The following is a new forward for the new edition of The Cruciform Church (2016) by C. Leonard Allen. This new edition includes essays in response to each chapter from key Christian leaders.
by Mike Cope
For the 2016 Pepperdine Bible Lectures, I wanted to center on a theme that points to the central story of the gospel. We settled on “Cruciformed: Living in Light of the Jesus Story.”
It should be no mystery where I turned for the theme. For many years I’ve told people that in my humble opinion, Leonard Allen’s The Cruciform Church is the most important book written about Christian faith and discipleship from within Churches of Christ in my lifetime.
When I first read the book, it felt like Leonard had just flipped through the photo albums of my spiritual family, guiding me, enlightening me, and encouraging me. He provided just what I needed: deep appreciation for the strengths of this heritage but honest description and evaluation of ways in which the “movement” got off course.
Thanks to this book, the word “cruciform” entered the central vocabulary of Churches of Christ—and beyond! He helped us see that the death of Jesus is so much more than just the sacrifice for our sins (though, thank God, it certainly is that!). The cross of Jesus is the claiming of a new creation; it is the reconciling of all things to God; and it is the Jesus-style of living, the laying down of one’s life for the world.
In his original preface, Leonard said that some encouraged him to omit the word “cruciform” because it was too unfamiliar. But he kept it, he said, “in hope that this image might become the dominant image by which Churches of Christ speak of identifying the New Testament Church.”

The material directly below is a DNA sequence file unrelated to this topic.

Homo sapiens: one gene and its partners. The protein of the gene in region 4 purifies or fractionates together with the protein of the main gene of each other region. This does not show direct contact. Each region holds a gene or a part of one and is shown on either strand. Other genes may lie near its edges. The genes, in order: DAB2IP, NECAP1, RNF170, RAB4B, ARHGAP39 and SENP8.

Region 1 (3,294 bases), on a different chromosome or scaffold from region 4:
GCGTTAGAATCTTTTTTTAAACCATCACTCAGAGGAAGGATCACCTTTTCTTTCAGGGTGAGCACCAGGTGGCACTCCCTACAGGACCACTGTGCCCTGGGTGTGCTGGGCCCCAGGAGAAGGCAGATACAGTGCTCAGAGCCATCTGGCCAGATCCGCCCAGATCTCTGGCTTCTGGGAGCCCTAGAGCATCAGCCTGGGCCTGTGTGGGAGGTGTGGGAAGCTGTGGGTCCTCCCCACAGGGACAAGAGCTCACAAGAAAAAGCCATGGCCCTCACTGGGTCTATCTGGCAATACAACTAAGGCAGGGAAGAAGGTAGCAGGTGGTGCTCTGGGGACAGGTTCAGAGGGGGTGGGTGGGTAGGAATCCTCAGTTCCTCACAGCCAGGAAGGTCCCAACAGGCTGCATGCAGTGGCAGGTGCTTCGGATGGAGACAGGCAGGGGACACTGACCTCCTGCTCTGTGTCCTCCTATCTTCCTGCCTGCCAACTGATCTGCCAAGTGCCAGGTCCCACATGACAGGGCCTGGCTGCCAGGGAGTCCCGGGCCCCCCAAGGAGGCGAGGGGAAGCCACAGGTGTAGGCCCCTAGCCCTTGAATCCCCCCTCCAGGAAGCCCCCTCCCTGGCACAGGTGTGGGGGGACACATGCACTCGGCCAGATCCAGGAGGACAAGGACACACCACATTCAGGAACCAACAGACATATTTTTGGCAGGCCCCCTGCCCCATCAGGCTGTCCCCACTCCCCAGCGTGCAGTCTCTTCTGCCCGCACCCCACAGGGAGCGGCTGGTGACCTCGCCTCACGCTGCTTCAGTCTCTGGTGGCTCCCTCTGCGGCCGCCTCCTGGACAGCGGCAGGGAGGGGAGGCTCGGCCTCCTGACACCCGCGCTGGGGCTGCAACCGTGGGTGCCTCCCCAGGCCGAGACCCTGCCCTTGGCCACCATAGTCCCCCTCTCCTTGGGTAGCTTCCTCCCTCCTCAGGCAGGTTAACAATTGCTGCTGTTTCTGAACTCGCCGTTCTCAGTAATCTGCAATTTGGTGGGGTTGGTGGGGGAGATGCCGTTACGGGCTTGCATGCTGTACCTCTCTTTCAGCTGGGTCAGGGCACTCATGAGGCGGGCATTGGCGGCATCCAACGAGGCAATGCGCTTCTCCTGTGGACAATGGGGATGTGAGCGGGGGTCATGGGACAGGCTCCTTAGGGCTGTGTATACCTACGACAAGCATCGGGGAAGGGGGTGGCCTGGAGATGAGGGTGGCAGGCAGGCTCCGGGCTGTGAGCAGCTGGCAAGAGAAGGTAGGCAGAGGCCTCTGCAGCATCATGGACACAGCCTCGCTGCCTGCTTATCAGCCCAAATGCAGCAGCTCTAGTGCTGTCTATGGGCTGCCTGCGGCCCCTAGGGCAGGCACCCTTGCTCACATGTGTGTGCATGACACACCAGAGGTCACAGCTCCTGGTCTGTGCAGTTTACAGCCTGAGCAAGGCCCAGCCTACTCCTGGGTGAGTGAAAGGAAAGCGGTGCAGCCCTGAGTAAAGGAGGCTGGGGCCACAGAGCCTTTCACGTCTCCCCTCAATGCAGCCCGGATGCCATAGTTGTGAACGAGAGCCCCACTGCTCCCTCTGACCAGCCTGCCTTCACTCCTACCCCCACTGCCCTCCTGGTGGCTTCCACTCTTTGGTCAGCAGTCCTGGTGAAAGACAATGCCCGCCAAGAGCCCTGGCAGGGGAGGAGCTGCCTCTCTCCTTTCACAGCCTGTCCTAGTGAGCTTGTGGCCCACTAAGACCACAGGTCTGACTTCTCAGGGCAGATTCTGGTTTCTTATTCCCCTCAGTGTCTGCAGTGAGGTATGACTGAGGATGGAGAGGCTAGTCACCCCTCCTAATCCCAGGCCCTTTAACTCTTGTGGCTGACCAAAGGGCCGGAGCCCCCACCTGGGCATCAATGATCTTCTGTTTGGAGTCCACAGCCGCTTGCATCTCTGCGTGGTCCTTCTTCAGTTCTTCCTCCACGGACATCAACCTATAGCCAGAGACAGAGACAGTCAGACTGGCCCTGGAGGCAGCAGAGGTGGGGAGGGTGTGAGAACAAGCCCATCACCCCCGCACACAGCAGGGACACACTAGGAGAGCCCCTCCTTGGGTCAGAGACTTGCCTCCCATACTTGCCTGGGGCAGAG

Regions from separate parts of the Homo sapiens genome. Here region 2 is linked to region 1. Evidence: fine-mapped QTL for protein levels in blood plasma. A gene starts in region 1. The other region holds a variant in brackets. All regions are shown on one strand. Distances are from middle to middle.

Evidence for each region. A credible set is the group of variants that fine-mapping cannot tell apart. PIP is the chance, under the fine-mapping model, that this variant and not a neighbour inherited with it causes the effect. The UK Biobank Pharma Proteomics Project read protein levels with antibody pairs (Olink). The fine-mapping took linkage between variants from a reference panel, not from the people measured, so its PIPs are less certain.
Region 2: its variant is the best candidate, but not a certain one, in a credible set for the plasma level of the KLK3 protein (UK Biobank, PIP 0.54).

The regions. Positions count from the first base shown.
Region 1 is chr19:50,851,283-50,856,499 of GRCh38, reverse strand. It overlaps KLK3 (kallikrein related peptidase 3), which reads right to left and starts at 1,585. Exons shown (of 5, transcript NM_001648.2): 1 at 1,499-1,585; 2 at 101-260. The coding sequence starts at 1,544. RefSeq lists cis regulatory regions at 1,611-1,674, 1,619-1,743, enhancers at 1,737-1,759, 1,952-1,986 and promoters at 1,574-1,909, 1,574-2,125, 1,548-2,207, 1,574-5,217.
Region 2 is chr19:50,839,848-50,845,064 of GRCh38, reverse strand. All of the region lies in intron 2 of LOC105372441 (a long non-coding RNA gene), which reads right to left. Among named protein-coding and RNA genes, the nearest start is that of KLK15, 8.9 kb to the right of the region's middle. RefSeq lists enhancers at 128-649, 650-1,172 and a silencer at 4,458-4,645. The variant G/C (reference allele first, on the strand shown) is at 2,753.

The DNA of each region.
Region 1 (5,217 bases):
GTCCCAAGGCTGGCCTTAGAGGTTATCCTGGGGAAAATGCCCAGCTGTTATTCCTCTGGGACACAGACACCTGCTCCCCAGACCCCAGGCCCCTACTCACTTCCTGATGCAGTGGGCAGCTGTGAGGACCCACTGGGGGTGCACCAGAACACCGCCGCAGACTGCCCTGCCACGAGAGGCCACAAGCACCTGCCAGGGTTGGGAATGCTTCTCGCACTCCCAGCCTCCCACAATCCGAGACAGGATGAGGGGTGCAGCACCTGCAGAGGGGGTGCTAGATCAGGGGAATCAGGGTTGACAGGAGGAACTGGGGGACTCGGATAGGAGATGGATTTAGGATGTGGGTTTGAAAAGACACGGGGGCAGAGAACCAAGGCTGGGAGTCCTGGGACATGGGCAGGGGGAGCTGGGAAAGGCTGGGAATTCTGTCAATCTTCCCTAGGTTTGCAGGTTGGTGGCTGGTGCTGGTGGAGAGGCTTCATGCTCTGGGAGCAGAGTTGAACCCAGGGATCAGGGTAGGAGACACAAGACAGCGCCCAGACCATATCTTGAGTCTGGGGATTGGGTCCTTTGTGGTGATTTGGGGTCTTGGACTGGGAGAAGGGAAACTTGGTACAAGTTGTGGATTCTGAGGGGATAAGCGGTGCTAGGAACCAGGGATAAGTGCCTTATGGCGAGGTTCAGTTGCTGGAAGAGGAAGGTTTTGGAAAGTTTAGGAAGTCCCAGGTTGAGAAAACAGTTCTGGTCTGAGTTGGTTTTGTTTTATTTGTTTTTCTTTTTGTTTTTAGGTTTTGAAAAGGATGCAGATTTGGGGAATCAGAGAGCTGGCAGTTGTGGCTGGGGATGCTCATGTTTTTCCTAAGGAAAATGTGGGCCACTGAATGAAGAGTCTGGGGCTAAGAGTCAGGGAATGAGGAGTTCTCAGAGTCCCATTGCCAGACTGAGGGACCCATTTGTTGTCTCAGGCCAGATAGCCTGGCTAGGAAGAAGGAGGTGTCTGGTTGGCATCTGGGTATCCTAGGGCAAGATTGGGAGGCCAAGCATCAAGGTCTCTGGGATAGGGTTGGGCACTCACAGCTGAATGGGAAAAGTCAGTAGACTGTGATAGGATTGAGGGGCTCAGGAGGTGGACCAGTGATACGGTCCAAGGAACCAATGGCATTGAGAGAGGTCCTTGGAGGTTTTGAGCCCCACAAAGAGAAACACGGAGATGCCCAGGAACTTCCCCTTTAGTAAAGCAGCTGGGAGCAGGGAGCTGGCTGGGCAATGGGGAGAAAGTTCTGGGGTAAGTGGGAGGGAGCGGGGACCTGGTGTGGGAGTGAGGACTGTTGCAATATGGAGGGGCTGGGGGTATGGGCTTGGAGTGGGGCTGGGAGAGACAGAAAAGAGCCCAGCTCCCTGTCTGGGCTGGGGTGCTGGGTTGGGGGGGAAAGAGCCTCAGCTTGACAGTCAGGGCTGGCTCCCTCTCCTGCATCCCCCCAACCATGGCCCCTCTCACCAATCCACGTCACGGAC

The Apostle Paul was obsessed with a concern that people would preach about and seek to follow “a Jesus other than the Jesus we preached” (2 Corinthians 11:4).
That concern is still timely! There is the Jesus of Christian nationalism. The Jesus of the prosperity gospel. So many Jesuses! “In the image of humans have we made him.”
So who was the Jesus Paul encountered and announced? He was the Jesus of self-giving love. e one who served and laid down his life even for enemies.
He was the cruciform Jesus. Any “gospel” that doesn’t start there isn’t the gospel that Paul preached (Galatians 1:6-9).
Leonard suggested over a quarter century ago that the Bible is less a series of facts and propositions and more an overarching story: of a faithful, loving, giving God who is setting his world right through his faithful, loving, giving Son—empowered by the faithful, loving, giving Spirit.
Since the publication of this book, many ministers in Churches of Christ have been blessed by the guiding works of N. T. Wright Richard Hays, Luke Timothy Johnson, Scot McKnight—and so many others. But much of what we’ve learned was anticipated in the 191 pages of Cruciform. I’m so thankful to know that this new edition complete with fresh responses—is coming out to challenge a whole new generation of readers.
On a personal note, I write from a very different vantage point now than I would have in 1990. At that time, Leonard was a respected professor and author—a scholar in every sense—whom I didn’t know well. Since then he’s become one of those few friends with whom you can trust your life. I knew long ago the wisdom that came from his head; I now know that it comes from his heart.